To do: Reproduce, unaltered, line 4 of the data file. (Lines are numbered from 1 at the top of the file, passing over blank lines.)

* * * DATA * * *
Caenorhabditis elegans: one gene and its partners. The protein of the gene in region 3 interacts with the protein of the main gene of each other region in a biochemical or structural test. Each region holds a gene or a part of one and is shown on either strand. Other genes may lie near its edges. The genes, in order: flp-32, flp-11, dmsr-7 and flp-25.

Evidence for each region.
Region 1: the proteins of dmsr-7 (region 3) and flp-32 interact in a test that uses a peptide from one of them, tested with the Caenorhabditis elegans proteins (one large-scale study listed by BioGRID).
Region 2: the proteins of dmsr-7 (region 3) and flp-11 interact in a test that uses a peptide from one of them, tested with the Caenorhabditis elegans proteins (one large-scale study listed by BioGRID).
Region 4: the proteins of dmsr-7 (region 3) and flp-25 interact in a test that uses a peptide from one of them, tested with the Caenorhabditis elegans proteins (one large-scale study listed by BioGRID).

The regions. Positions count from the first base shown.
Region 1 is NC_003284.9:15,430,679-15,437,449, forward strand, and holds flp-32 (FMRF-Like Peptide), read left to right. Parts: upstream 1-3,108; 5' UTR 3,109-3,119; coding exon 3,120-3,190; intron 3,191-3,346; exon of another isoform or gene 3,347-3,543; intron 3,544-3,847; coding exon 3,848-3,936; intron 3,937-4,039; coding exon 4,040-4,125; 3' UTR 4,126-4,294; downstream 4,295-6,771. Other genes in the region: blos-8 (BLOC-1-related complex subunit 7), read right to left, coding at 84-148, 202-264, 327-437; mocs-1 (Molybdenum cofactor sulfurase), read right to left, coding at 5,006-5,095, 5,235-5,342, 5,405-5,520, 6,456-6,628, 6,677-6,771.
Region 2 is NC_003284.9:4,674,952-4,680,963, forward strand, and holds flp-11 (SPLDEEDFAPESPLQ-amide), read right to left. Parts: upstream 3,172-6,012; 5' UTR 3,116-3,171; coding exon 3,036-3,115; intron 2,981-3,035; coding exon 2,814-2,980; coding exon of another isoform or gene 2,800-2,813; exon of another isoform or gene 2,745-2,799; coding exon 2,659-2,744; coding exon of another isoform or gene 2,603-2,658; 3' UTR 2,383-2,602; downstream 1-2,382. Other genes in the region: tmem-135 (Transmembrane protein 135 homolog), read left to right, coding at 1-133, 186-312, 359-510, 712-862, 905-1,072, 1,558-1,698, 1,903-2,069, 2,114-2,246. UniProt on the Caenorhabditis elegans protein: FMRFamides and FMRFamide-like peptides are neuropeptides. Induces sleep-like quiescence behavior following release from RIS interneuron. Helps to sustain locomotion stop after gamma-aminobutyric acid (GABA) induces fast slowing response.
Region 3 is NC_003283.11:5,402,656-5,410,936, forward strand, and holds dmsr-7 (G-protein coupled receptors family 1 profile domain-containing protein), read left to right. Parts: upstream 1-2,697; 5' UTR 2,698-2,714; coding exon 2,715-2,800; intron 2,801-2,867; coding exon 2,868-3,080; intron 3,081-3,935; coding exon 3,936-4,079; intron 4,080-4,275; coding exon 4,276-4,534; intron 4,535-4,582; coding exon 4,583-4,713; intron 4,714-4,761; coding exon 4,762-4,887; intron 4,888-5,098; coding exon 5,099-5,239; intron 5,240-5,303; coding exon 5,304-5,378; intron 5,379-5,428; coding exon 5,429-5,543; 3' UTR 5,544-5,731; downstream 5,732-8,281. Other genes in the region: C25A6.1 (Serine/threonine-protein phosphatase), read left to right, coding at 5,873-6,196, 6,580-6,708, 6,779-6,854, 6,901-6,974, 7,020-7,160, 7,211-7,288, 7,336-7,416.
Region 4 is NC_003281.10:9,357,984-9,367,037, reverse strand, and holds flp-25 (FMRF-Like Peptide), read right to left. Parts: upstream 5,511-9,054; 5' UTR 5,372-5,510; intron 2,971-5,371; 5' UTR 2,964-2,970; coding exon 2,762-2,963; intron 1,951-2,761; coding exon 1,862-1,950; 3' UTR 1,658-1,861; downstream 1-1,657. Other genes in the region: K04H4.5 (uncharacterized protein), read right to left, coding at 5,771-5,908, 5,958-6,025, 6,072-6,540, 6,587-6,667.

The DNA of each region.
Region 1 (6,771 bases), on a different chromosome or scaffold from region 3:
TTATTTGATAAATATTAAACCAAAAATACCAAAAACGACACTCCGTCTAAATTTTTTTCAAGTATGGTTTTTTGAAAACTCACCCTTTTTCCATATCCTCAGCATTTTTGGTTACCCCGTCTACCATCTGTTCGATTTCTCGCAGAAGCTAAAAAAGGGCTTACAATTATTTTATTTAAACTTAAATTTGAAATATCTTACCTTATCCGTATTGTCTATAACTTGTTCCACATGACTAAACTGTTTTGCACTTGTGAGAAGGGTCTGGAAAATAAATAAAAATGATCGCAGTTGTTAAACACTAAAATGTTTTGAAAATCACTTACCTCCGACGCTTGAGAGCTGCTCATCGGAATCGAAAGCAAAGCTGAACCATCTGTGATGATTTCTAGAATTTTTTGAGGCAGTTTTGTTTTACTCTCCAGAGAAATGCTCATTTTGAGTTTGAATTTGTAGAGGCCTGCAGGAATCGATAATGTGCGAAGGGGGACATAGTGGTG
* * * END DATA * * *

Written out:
Region 2: the proteins of dmsr-7 (region 3) and flp-11 interact in a test that uses a peptide from one of them, tested with the Caenorhabditis elegans proteins (one large-scale study listed by BioGRID).